The Crucible Conformity Analysis

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In Arthur Miller’s The Crucible and Katherine Howe’s Conversion, the overwhelming amount of pressure to uphold one’s reputation in the communities of Salem and Danvers, Massachusetts leads to an unhealthy amount of conformity. In Conversion, the daily struggles of maintaining the reputation as the ideal St. Joan’s girl, being organized, smart, and well-rounded, become overwhelming. This overwhelming sense of conformity among the girls at St. Joan’s turns to a serious mystery illness that infects many of the students. The outbreak results in chaos across the community of Danvers, Massachusetts, adding to the stress and pressures of the students at St. Joan’s. In The Crucible, the selfishness of others’ to uphold their reputation results …show more content…
Even though Colleen shows her distaste towards Jennifer, she seems to be a little jealous at how she does not care about everyone’s opinions, only her own. Colleen, who is at the top of her class, is faced with the many stresses of becoming Valedictorian, maintaining healthy relationships with her friends and family, keeping good grades, college interviews at Ivy League schools, etc. With so much on their plate, how do the students stay sane? The answer is that they do not. Through all of the characters in Conversion pushing themselves to be “perfect,” they start to act strangely. The mass hysteria that breaks out in Danvers, Massachusetts starts with Clara. Clara Rutherford struggles with the stress of maintaining her reputation of the most popular, well-rounded student at St. Joan’s. Most people love Clara; however, she definitely has her enemies. The quote “when a girl 's on a pedestal, there 's nothing some people would like better than to shove her off it, just to know what kind of noise she 'd make when she shattered” (Howe 11), shows how even the most popular girls at school have those who want them to fall off of their pedestal. Many people want to be popular, but staying on top can possibly be the biggest stress of one’s life, so is it really that important? This …show more content…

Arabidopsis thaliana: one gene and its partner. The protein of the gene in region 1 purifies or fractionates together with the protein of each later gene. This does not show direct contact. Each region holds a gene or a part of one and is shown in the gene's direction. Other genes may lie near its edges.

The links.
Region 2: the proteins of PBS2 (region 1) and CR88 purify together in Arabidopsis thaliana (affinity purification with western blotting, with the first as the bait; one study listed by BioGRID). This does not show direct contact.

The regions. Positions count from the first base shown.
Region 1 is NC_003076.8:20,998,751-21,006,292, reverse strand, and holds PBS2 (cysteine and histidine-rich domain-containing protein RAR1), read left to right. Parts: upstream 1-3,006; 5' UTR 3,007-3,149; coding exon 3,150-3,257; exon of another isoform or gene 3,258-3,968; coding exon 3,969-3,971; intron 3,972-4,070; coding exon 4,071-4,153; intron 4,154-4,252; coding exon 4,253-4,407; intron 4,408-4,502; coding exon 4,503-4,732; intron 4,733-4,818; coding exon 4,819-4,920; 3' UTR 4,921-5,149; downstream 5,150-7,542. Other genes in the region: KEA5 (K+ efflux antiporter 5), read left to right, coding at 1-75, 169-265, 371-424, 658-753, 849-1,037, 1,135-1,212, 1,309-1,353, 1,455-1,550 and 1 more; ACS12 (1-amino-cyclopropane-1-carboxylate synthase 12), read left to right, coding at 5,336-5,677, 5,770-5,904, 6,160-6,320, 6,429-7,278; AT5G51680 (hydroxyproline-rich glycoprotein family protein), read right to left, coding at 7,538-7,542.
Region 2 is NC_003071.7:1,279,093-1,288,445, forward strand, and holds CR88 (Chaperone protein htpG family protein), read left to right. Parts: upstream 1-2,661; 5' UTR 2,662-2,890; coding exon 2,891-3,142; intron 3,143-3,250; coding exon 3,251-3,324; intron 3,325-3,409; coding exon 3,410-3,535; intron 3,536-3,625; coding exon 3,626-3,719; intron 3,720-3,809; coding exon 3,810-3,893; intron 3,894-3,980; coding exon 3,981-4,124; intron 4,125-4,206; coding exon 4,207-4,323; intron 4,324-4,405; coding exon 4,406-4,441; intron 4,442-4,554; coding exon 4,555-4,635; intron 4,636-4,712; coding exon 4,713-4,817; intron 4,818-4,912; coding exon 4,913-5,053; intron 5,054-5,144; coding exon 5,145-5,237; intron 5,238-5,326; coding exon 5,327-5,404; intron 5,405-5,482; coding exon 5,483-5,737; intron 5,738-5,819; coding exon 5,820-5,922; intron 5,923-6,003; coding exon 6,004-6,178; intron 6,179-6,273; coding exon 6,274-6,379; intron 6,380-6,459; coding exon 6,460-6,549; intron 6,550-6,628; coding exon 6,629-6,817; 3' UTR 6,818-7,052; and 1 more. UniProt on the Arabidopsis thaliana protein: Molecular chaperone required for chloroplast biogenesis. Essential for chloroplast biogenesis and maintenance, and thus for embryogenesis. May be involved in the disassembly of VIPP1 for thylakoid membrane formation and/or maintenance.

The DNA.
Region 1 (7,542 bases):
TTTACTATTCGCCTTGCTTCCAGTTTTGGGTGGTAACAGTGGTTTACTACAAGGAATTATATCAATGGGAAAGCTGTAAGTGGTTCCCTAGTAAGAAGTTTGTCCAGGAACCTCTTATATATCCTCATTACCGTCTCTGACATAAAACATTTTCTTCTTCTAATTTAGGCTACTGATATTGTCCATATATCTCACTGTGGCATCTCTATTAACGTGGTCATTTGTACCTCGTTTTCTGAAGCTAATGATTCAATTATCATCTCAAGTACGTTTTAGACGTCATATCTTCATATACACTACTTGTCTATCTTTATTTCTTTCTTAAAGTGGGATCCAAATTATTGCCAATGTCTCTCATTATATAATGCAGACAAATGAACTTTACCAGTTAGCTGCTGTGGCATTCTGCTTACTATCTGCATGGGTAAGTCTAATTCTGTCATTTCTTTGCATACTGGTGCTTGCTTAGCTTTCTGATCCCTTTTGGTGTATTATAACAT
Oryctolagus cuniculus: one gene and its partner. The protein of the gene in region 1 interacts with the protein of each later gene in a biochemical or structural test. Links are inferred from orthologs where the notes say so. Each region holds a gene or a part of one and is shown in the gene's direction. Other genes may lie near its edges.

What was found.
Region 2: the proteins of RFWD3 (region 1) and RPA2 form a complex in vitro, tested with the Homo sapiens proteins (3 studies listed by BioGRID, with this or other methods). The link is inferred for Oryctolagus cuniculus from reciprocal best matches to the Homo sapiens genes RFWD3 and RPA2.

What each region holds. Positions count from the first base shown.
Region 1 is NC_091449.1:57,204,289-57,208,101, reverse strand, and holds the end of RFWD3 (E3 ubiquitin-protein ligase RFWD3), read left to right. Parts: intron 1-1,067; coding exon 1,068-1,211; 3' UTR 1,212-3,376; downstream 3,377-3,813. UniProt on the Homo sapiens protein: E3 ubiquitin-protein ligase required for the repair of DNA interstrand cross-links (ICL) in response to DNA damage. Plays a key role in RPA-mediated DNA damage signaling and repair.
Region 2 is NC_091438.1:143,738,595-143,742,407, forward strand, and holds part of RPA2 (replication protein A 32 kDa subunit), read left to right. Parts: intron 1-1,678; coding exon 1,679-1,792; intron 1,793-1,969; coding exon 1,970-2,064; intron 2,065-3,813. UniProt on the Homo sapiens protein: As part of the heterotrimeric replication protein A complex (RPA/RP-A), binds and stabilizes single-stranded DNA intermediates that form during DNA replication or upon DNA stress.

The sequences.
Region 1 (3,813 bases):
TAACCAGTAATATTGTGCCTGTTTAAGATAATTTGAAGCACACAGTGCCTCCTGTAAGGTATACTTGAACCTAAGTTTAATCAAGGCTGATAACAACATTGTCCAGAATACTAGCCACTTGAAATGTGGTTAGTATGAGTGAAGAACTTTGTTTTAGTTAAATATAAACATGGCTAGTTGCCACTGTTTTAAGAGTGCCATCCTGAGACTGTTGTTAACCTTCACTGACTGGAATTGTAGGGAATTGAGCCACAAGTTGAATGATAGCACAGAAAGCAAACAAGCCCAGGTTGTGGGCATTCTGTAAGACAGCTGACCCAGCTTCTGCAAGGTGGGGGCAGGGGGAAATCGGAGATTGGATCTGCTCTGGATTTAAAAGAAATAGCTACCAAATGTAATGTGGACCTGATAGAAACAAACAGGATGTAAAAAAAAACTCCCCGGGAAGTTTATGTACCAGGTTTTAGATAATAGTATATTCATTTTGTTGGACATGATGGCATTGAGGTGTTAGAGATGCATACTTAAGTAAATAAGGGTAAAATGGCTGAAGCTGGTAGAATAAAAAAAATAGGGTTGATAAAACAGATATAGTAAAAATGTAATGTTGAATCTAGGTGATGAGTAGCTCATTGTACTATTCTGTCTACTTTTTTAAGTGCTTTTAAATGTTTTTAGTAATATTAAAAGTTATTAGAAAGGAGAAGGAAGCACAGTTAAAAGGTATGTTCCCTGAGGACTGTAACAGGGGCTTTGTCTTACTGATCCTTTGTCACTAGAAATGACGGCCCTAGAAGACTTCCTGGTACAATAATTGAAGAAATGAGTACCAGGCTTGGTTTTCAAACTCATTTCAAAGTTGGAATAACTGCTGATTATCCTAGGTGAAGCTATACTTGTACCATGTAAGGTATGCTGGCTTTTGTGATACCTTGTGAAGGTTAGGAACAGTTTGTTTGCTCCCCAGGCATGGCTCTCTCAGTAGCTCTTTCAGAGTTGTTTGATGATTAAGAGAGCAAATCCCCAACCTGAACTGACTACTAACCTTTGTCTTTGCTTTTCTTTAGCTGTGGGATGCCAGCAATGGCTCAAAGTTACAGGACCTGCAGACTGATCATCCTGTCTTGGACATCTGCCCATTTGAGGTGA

In The Crucible, many of the characters blame others and conform to the dishonesty of their society in order uphold the good reputation of their name. For example, Mary Warren knows that Abigail Williams and Mercy Lewis are faking their accusations of witchcraft among people; however, it is to much of a struggle to be honest, therefore she conforms to their false beliefs and continues to accuse innocent people. Also, the ideal Puritan woman does not speak out, she is humble, religious, and domestic. If Mary Warren were to speak out about the false accusations, she would have been going against the typical standards of a Puritan woman. Mary Warren is pressured to either tell the truth or continue lying. She has a moral compass; however, the pressures to conform result in Mary’s choice to go along with Abigail. Another example of the struggle of upholding one’s reputation is shown when Danforth says, “I have seen people choked before my eyes by spirits; I have seen them stuck by pins and slashed by daggers. I have until this moment not the slightest reason to suspect that the children may be deceiving me” (Miller 91). Danforth may believe Proctor, that the girls are faking it; however, he has already condemned many to death. He cannot be known as the judge who condemned hundreds of innocent women; therefore,

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